What is 'unilinguaphobia'? Although here in the USA, there is no official national language, there are organizations that do promote the idea that English be the only language used in any official context. Most Americans do not see the point of learning other languages because English has become the tourist lingua franca throughout the world. So, we definitely are not worried about unilingualism. Then, what would make our neighbors to the north - also predominantly English speakers - suffer from unilinguaphobia?
In Canada, there has been a long-term battle to ensure that French be recognized as a national language along with English. Thus, if you want to be employed by the Canadian government, you need to be bilingual in English and French. Apparently, if you are conversant in only one of these languages, you can lose your job. This phenomenon prompted me to consider our own language policy. Do we have one?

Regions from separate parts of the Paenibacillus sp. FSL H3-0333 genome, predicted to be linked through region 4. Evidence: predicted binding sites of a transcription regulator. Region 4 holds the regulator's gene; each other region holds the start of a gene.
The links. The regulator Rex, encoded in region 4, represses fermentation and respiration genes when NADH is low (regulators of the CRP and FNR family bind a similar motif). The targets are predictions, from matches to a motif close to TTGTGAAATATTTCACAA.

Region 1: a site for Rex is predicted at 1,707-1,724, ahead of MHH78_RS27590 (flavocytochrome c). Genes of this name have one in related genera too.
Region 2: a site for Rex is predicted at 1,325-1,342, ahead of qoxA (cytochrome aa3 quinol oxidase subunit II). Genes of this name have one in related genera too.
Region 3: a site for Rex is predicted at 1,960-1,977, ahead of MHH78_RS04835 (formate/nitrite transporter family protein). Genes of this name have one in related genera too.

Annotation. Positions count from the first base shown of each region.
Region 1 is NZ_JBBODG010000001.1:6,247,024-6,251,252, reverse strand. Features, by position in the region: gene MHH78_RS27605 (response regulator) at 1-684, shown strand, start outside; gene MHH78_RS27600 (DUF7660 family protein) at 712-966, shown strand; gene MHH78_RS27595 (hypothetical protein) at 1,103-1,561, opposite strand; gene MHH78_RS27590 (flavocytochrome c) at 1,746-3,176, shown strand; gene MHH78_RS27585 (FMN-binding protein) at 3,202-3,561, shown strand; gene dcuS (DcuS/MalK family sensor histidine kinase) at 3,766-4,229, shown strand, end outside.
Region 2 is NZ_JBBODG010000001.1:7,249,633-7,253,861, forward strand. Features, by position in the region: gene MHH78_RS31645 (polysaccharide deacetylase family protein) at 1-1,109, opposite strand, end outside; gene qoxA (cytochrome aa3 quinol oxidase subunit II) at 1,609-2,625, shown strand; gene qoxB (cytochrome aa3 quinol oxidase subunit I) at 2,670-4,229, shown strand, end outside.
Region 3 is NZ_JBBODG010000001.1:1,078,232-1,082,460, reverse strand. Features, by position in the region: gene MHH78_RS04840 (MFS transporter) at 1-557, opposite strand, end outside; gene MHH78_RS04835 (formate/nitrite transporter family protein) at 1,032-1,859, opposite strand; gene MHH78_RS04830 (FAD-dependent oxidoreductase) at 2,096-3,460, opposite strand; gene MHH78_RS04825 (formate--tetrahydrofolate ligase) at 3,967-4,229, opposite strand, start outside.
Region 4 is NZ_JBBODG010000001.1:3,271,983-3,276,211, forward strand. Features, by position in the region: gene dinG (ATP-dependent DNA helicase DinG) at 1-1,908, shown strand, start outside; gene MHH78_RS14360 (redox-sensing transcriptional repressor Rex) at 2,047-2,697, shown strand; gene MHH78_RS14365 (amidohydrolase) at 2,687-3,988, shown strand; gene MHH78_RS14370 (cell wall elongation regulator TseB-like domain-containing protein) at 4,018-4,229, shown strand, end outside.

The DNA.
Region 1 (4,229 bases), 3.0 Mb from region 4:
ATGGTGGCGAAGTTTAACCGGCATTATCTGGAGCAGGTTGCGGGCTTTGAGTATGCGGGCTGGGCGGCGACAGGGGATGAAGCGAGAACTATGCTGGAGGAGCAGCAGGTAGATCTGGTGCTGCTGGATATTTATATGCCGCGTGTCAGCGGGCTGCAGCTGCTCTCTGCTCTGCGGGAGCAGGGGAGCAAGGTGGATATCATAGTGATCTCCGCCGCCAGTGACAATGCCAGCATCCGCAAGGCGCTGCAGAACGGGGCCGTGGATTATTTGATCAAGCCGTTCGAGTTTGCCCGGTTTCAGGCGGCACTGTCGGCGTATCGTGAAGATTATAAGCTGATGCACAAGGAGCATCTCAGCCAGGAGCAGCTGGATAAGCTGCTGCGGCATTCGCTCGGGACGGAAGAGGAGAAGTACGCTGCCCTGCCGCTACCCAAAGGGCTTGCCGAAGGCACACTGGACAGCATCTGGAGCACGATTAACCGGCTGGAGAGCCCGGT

It is not my purpose to discuss the sense or nonsense in enforcing a law that mandates bilingualism in another country. The USA has tried to balance the racial make-up of the government workforce with quota-like systems and has also experimented with bilingualism in areas, such as the Southwest (Title VII). Since 2002 and the No Child Left Behind policy, we have begun to focus attention back on performance in English by instituting Title III programs.
The question remains, however, of the effectiveness of any federal program that funds schools at the local level in order to achieve some loftier goal, such as (American) English only in the classroom, which should lead to competence in this ubiquitous language. The problem Americans seem to face is not a fear of unilingualism but of multi-lingualism.